was a very nice animal to have about. In this way, she had little to do with Jean-Marie; but the sympathy which had been established between them on the first night remained unbroken; they held occasional conversations, mostly on household matters; to the extreme disappointment of the Doctor, they occasionally sallied off together to that temple of debasing superstition, the village church; madame and he, both in their Sunday's best, drove twice a month to Fontainebleau and returned laden with purchases; and in short, although the Doctor still continued to regard them as irreconcilably antipathetic, their relation was as intimate, friendly, and confidential as their natures suffered.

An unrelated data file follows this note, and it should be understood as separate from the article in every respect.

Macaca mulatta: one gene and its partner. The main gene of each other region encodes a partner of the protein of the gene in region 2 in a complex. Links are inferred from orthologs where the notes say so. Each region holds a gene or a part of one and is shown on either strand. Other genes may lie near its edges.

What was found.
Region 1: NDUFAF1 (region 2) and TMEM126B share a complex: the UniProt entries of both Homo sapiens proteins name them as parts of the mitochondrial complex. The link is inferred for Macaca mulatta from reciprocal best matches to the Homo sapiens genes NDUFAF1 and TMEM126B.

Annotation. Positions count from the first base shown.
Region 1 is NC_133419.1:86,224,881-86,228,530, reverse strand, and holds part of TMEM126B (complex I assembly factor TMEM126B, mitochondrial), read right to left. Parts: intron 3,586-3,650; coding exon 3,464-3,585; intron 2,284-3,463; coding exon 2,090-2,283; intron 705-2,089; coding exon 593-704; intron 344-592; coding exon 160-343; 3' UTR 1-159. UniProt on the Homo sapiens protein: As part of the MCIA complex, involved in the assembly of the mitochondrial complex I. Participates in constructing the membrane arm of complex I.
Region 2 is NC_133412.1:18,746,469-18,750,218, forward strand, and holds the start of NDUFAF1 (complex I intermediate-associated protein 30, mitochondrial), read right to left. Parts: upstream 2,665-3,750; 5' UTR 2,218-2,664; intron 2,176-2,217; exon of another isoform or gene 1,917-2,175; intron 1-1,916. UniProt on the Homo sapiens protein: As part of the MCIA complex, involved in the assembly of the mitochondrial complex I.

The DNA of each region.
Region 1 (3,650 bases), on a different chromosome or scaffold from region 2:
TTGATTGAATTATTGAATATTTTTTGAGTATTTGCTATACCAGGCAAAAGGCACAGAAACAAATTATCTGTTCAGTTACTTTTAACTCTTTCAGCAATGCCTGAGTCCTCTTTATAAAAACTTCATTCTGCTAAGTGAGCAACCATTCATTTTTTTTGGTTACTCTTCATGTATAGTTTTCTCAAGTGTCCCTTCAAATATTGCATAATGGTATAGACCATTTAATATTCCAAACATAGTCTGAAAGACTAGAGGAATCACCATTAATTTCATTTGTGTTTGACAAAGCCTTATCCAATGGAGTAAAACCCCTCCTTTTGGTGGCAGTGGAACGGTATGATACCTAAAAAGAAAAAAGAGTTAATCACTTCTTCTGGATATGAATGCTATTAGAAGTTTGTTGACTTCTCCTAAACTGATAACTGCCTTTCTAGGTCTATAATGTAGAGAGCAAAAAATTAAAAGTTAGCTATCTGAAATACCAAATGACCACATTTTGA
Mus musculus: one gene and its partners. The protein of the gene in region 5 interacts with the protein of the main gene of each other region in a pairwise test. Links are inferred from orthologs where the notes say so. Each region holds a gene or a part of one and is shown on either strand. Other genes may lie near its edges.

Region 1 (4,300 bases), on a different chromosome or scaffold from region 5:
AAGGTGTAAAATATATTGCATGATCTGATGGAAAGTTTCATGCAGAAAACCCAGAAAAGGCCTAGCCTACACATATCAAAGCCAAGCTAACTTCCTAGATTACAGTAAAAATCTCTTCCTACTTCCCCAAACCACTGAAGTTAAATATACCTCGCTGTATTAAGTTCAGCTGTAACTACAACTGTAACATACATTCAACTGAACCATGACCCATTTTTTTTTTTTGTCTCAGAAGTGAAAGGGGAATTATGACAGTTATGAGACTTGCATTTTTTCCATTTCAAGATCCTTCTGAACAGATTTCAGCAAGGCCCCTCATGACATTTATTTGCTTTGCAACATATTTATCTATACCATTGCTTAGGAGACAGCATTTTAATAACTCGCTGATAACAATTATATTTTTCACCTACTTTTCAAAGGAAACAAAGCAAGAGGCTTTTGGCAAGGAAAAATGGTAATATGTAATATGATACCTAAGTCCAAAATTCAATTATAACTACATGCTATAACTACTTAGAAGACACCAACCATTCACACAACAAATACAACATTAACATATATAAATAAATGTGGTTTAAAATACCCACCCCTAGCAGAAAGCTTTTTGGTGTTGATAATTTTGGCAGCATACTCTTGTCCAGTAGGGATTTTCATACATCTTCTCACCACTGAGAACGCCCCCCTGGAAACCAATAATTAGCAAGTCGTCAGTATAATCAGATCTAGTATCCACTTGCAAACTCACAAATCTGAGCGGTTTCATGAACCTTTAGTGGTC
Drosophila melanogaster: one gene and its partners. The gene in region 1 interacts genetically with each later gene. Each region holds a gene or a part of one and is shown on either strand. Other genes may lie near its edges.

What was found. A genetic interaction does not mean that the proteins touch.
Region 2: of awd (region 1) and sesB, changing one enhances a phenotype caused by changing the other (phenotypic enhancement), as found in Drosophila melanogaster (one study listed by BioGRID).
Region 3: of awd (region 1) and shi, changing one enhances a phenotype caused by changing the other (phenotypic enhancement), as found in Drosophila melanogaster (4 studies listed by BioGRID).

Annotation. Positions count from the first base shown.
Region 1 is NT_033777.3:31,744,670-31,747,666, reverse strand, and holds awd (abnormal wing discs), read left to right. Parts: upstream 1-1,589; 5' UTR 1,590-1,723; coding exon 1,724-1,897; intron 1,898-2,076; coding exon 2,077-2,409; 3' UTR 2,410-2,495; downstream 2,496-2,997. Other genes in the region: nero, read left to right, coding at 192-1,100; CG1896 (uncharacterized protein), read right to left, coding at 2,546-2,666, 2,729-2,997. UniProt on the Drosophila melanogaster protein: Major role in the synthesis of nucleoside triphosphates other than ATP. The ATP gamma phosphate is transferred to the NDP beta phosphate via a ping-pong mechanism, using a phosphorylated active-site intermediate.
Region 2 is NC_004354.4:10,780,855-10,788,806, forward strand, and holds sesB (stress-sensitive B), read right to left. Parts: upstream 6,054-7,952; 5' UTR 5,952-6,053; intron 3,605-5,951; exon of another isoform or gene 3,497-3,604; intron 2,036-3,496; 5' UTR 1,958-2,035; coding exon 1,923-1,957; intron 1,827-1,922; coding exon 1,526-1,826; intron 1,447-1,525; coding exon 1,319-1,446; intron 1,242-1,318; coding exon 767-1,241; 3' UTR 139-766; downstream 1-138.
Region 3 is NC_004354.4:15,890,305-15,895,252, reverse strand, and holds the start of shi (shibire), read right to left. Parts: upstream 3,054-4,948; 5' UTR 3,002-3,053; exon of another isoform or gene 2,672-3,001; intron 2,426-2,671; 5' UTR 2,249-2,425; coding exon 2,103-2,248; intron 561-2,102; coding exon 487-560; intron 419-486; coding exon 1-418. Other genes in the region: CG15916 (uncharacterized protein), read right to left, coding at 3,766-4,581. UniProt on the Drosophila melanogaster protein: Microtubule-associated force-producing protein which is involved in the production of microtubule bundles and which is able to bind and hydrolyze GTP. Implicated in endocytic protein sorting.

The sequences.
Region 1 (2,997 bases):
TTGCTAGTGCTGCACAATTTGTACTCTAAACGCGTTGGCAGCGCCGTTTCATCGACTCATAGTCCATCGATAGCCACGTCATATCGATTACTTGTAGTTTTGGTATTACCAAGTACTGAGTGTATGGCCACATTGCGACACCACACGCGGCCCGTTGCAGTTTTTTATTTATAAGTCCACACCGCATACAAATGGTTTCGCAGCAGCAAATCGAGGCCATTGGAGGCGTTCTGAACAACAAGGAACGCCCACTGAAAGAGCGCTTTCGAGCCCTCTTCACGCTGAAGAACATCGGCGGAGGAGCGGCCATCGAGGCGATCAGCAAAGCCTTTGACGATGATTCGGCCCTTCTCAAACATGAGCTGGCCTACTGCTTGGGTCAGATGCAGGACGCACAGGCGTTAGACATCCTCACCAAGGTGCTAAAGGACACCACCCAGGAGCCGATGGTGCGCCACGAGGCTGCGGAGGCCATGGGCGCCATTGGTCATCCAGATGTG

I fear, however, that in her heart of hearts, madame kindly despised and pitied the boy. She had no admiration for his class of virtues; she liked a smart, polite, forward, roguish sort of boy, cap in hand, light of foot, meeting the eye; she liked volubility, charm, a little vice—the promise of a second Doctor Desprez. And it was her indefeasible belief that Jean-Marie was dull. "Poor dear boy," she had said once, "how sad it is that he should be so stupid!" She had never repeated that remark, for the Doctor had raged like a wild bull, denouncing the brutal bluntness of her mind, bemoaning his own fate to be so unequally mated with an ass, and, what touched Anastasie more nearly, menacing the table china by the fury of his gesticulations. But she adhered silently to her opinion; and when Jean-Marie was sitting, stolid, blank, but not unhappy, over his unfinished tasks, she would snatch her opportunity in the Doctor's absence, go over to him, put her arms about his neck, lay her cheek to